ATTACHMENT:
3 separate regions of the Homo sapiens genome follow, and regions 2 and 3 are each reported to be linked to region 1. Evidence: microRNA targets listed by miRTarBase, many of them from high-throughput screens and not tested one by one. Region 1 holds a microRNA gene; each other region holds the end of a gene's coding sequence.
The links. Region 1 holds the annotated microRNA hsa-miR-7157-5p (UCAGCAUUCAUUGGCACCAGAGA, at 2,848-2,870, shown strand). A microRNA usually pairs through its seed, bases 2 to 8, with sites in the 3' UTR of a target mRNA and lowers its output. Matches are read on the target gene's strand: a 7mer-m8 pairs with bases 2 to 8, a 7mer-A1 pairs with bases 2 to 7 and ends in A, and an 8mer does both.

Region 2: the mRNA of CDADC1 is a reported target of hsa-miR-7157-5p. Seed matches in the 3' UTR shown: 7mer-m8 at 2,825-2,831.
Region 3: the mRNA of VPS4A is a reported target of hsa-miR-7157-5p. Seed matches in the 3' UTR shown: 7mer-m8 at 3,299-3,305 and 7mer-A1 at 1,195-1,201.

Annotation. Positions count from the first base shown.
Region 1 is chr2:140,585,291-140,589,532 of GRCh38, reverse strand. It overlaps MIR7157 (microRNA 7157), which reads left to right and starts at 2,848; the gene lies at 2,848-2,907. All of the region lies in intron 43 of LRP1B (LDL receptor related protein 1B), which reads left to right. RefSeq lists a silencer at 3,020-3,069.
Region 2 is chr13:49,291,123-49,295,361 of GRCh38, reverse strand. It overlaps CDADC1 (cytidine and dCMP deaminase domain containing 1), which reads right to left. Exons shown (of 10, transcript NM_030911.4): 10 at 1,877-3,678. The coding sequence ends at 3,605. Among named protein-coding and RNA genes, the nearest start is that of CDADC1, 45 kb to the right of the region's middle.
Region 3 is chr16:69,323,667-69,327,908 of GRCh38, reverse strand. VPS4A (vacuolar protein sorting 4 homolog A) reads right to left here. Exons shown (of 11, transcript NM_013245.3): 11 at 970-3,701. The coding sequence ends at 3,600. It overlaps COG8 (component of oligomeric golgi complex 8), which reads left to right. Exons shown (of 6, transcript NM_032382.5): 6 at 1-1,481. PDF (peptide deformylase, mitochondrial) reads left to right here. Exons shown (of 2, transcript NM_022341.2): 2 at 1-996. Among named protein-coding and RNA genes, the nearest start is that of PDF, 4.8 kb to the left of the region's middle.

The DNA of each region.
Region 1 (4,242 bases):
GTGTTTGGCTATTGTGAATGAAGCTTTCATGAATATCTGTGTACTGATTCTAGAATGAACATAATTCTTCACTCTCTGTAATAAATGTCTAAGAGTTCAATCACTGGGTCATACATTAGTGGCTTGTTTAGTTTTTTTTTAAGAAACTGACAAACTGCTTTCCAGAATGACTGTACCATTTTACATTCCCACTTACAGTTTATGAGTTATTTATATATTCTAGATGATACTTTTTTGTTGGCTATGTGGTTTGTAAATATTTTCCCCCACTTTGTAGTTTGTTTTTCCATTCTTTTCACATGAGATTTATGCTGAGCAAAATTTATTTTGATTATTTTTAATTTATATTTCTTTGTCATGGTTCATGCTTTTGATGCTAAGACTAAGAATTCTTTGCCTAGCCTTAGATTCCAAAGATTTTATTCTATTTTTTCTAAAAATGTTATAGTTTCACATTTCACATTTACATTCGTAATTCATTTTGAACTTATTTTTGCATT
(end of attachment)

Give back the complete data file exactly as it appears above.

3 separate regions of the Homo sapiens genome follow, and regions 2 and 3 are each reported to be linked to region 1. Evidence: microRNA targets listed by miRTarBase, many of them from high-throughput screens and not tested one by one. Region 1 holds a microRNA gene; each other region holds the end of a gene's coding sequence.
The links. Region 1 holds the annotated microRNA hsa-miR-7157-5p (UCAGCAUUCAUUGGCACCAGAGA, at 2,848-2,870, shown strand). A microRNA usually pairs through its seed, bases 2 to 8, with sites in the 3' UTR of a target mRNA and lowers its output. Matches are read on the target gene's strand: a 7mer-m8 pairs with bases 2 to 8, a 7mer-A1 pairs with bases 2 to 7 and ends in A, and an 8mer does both.

Region 2: the mRNA of CDADC1 is a reported target of hsa-miR-7157-5p. Seed matches in the 3' UTR shown: 7mer-m8 at 2,825-2,831.
Region 3: the mRNA of VPS4A is a reported target of hsa-miR-7157-5p. Seed matches in the 3' UTR shown: 7mer-m8 at 3,299-3,305 and 7mer-A1 at 1,195-1,201.

Annotation. Positions count from the first base shown.
Region 1 is chr2:140,585,291-140,589,532 of GRCh38, reverse strand. It overlaps MIR7157 (microRNA 7157), which reads left to right and starts at 2,848; the gene lies at 2,848-2,907. All of the region lies in intron 43 of LRP1B (LDL receptor related protein 1B), which reads left to right. RefSeq lists a silencer at 3,020-3,069.
Region 2 is chr13:49,291,123-49,295,361 of GRCh38, reverse strand. It overlaps CDADC1 (cytidine and dCMP deaminase domain containing 1), which reads right to left. Exons shown (of 10, transcript NM_030911.4): 10 at 1,877-3,678. The coding sequence ends at 3,605. Among named protein-coding and RNA genes, the nearest start is that of CDADC1, 45 kb to the right of the region's middle.
Region 3 is chr16:69,323,667-69,327,908 of GRCh38, reverse strand. VPS4A (vacuolar protein sorting 4 homolog A) reads right to left here. Exons shown (of 11, transcript NM_013245.3): 11 at 970-3,701. The coding sequence ends at 3,600. It overlaps COG8 (component of oligomeric golgi complex 8), which reads left to right. Exons shown (of 6, transcript NM_032382.5): 6 at 1-1,481. PDF (peptide deformylase, mitochondrial) reads left to right here. Exons shown (of 2, transcript NM_022341.2): 2 at 1-996. Among named protein-coding and RNA genes, the nearest start is that of PDF, 4.8 kb to the left of the region's middle.

The DNA of each region.
Region 1 (4,242 bases):
GTGTTTGGCTATTGTGAATGAAGCTTTCATGAATATCTGTGTACTGATTCTAGAATGAACATAATTCTTCACTCTCTGTAATAAATGTCTAAGAGTTCAATCACTGGGTCATACATTAGTGGCTTGTTTAGTTTTTTTTTAAGAAACTGACAAACTGCTTTCCAGAATGACTGTACCATTTTACATTCCCACTTACAGTTTATGAGTTATTTATATATTCTAGATGATACTTTTTTGTTGGCTATGTGGTTTGTAAATATTTTCCCCCACTTTGTAGTTTGTTTTTCCATTCTTTTCACATGAGATTTATGCTGAGCAAAATTTATTTTGATTATTTTTAATTTATATTTCTTTGTCATGGTTCATGCTTTTGATGCTAAGACTAAGAATTCTTTGCCTAGCCTTAGATTCCAAAGATTTTATTCTATTTTTTCTAAAAATGTTATAGTTTCACATTTCACATTTACATTCGTAATTCATTTTGAACTTATTTTTGCATT